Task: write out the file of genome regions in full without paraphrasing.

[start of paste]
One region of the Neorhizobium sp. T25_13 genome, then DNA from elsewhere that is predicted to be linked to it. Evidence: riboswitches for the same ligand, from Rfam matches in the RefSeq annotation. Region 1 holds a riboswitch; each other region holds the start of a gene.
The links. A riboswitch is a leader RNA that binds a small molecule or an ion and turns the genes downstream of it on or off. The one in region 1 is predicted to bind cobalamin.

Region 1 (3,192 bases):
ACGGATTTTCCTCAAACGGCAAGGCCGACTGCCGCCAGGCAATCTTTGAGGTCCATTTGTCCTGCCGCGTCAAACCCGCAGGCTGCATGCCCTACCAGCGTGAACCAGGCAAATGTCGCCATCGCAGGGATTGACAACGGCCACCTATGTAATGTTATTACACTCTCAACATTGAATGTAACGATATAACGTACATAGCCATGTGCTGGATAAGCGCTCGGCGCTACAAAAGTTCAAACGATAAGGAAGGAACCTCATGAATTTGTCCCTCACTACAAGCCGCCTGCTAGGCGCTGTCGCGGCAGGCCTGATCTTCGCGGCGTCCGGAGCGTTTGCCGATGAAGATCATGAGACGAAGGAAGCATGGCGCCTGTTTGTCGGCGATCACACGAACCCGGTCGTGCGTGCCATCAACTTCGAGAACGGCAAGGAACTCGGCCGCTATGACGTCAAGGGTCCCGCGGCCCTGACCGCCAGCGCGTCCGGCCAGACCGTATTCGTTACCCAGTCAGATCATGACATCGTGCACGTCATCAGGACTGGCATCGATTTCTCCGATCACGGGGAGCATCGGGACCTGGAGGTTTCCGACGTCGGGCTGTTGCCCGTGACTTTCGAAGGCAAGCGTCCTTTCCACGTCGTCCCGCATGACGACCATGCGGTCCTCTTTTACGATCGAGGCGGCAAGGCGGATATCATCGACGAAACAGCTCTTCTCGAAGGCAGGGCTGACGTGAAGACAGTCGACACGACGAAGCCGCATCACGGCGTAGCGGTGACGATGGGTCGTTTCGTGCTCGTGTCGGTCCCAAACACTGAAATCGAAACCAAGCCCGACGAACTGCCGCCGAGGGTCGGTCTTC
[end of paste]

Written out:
One region of the Neorhizobium sp. T25_13 genome, then DNA from elsewhere that is predicted to be linked to it. Evidence: riboswitches for the same ligand, from Rfam matches in the RefSeq annotation. Region 1 holds a riboswitch; each other region holds the start of a gene.
The links. A riboswitch is a leader RNA that binds a small molecule or an ion and turns the genes downstream of it on or off. The one in region 1 is predicted to bind cobalamin.

Region 1 (3,192 bases):
ACGGATTTTCCTCAAACGGCAAGGCCGACTGCCGCCAGGCAATCTTTGAGGTCCATTTGTCCTGCCGCGTCAAACCCGCAGGCTGCATGCCCTACCAGCGTGAACCAGGCAAATGTCGCCATCGCAGGGATTGACAACGGCCACCTATGTAATGTTATTACACTCTCAACATTGAATGTAACGATATAACGTACATAGCCATGTGCTGGATAAGCGCTCGGCGCTACAAAAGTTCAAACGATAAGGAAGGAACCTCATGAATTTGTCCCTCACTACAAGCCGCCTGCTAGGCGCTGTCGCGGCAGGCCTGATCTTCGCGGCGTCCGGAGCGTTTGCCGATGAAGATCATGAGACGAAGGAAGCATGGCGCCTGTTTGTCGGCGATCACACGAACCCGGTCGTGCGTGCCATCAACTTCGAGAACGGCAAGGAACTCGGCCGCTATGACGTCAAGGGTCCCGCGGCCCTGACCGCCAGCGCGTCCGGCCAGACCGTATTCGTTACCCAGTCAGATCATGACATCGTGCACGTCATCAGGACTGGCATCGATTTCTCCGATCACGGGGAGCATCGGGACCTGGAGGTTTCCGACGTCGGGCTGTTGCCCGTGACTTTCGAAGGCAAGCGTCCTTTCCACGTCGTCCCGCATGACGACCATGCGGTCCTCTTTTACGATCGAGGCGGCAAGGCGGATATCATCGACGAAACAGCTCTTCTCGAAGGCAGGGCTGACGTGAAGACAGTCGACACGACGAAGCCGCATCACGGCGTAGCGGTGACGATGGGTCGTTTCGTGCTCGTGTCGGTCCCAAACACTGAAATCGAAACCAAGCCCGACGAACTGCCGCCGAGGGTCGGTCTTC